"We included all the types of plants that grow in that area," he said. "Grasses, flowers, shrubs, trees, cacti, vines, all included in one volume. We designed it to be a kind of a 'one-stop shop' so you don't have to carry five (separate books) with you when you're out in the field."

Smith said for landowners in the South Texas Sand Sheet, invasive grasses — vegetation that are not native to the area — are "a big concern, particularly for wildlife-focused ranches."

"So we made sure to include all of those species," he said.

For the native wildflowers, Smith said they chose to organize them in the field guide by color rather than by botanical classification.

"So if you can see or know that it's a pink flower, you can go to that section of the book and find it relatively quickly," he said.

Smith said it was important for them to make the field guide accessible to readers who "may not have a traditional botany background," which included utilizing hundreds of photographs he and Peacock took while drafting the book as well as pictures Smith took throughout his 20-year career working in the region.

"The great majority of people who hunt, ranch, recreate or visit that region may not have that background," he said. "And traditional science resources to identify plants are of no use to them because they're often text-based.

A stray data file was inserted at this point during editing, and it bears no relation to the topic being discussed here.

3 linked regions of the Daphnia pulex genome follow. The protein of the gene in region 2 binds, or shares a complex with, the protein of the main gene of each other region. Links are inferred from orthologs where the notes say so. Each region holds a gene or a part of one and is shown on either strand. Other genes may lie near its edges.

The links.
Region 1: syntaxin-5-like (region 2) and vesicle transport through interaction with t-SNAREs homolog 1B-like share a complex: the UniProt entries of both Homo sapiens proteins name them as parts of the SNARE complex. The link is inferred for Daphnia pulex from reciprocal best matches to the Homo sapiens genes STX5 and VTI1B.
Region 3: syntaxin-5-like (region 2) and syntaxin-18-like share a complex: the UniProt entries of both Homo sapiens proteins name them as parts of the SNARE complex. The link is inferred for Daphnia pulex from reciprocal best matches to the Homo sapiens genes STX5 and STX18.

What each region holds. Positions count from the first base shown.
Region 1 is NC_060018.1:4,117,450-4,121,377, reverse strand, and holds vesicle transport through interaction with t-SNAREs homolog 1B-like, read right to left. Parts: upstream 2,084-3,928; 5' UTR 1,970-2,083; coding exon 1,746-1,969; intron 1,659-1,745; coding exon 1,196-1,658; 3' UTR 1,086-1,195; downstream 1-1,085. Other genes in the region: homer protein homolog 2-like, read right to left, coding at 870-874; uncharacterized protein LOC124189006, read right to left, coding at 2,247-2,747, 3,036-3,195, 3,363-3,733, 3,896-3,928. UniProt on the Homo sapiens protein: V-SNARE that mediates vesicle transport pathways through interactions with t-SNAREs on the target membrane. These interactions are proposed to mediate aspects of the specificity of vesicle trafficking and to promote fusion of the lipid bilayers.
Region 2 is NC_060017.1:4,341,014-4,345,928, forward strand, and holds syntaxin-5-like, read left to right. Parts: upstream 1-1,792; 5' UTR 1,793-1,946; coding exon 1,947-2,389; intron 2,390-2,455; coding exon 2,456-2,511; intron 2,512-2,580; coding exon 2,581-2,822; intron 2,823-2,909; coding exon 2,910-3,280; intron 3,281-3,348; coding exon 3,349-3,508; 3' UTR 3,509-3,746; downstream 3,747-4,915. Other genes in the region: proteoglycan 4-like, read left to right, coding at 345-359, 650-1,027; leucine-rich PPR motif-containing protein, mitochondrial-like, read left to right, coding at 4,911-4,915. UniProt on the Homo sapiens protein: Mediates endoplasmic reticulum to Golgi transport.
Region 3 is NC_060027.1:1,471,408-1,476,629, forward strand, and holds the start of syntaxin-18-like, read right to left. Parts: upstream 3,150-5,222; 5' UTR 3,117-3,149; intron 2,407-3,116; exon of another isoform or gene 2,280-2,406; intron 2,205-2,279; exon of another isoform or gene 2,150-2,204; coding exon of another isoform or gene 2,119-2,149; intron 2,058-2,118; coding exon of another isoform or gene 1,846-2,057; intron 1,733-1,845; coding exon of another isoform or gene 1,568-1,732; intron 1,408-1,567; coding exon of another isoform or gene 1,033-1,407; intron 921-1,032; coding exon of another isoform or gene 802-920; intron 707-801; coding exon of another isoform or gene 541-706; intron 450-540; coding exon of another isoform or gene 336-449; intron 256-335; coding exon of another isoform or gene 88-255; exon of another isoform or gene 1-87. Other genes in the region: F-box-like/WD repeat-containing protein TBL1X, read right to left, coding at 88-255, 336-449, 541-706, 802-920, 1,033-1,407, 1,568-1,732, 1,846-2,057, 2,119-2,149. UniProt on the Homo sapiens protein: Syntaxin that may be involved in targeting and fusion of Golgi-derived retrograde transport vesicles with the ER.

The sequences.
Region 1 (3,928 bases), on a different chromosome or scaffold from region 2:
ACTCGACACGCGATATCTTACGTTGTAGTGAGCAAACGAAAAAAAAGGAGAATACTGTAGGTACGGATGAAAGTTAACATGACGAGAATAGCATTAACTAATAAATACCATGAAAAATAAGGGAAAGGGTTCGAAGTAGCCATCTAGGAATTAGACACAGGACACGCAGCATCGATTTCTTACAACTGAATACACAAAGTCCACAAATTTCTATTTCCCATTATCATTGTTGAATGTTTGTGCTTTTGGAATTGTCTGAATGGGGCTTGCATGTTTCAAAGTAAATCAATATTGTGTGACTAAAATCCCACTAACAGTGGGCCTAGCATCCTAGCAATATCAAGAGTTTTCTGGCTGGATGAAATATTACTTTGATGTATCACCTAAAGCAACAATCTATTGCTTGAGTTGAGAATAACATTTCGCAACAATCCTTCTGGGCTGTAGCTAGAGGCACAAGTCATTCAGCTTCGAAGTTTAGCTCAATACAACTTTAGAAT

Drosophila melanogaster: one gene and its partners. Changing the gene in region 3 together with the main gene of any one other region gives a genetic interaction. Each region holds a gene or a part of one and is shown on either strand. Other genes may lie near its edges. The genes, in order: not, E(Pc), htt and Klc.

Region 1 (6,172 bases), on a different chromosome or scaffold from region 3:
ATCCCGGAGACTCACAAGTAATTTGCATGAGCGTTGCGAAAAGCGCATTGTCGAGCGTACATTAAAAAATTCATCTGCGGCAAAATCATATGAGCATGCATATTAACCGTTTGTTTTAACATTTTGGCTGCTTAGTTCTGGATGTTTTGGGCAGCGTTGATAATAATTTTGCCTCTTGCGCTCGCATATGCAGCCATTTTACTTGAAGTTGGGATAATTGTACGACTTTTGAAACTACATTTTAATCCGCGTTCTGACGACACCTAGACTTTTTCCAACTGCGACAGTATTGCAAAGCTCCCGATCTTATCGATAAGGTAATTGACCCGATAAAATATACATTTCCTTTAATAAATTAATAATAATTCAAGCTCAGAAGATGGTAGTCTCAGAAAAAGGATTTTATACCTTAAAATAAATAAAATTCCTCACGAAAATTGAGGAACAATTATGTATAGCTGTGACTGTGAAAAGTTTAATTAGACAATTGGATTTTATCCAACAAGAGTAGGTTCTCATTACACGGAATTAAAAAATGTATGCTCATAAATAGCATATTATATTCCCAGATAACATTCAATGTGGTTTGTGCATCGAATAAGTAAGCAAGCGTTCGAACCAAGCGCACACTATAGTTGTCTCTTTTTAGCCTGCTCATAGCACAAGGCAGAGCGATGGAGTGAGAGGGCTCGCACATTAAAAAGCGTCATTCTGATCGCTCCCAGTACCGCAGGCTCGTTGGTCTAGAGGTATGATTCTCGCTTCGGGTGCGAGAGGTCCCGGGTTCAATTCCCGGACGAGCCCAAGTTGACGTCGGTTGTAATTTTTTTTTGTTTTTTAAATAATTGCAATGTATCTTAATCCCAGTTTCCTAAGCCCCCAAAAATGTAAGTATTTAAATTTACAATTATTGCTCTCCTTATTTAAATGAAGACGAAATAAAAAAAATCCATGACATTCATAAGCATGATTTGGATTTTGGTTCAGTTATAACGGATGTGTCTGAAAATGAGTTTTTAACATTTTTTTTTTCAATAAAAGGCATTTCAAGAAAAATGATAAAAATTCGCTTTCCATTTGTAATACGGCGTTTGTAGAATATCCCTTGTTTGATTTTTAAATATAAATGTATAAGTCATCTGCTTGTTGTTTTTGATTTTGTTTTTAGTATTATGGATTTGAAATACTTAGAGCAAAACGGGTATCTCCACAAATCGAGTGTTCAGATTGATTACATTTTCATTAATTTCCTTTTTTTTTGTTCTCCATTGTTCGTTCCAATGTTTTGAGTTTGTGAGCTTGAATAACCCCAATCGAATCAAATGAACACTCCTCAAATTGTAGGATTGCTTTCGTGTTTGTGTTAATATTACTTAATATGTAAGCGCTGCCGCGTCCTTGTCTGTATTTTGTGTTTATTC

"So we really strove to include pictures of what that plant would really look like as you see it from the view of your truck window, along with maybe a closer, more detailed shot in cases of a certain identifying characteristic."

Smith said they also worked to write the descriptions "in a way where non-scientists will understand them."

"Which was a challenge for me, taking the lingo that I use professionally and translate that to something a novice in plants would be able to read and understand," he said. "And Dexter, he was not trained in classic botany or taxonomy, so working together was a good combination to get to what we wanted with the descriptions."

"A Photographic Guide to the Vegetation of the South Texas Sand Sheet" was published through Texas A&M University Press on Nov. 25. It is available for purchase online through tamupress.com and amazon.com, as well as at Barnes and Noble bookstores.

Anthony Ruiz can be contacted at aruiz@king-ranch.com or (361) 221-0251.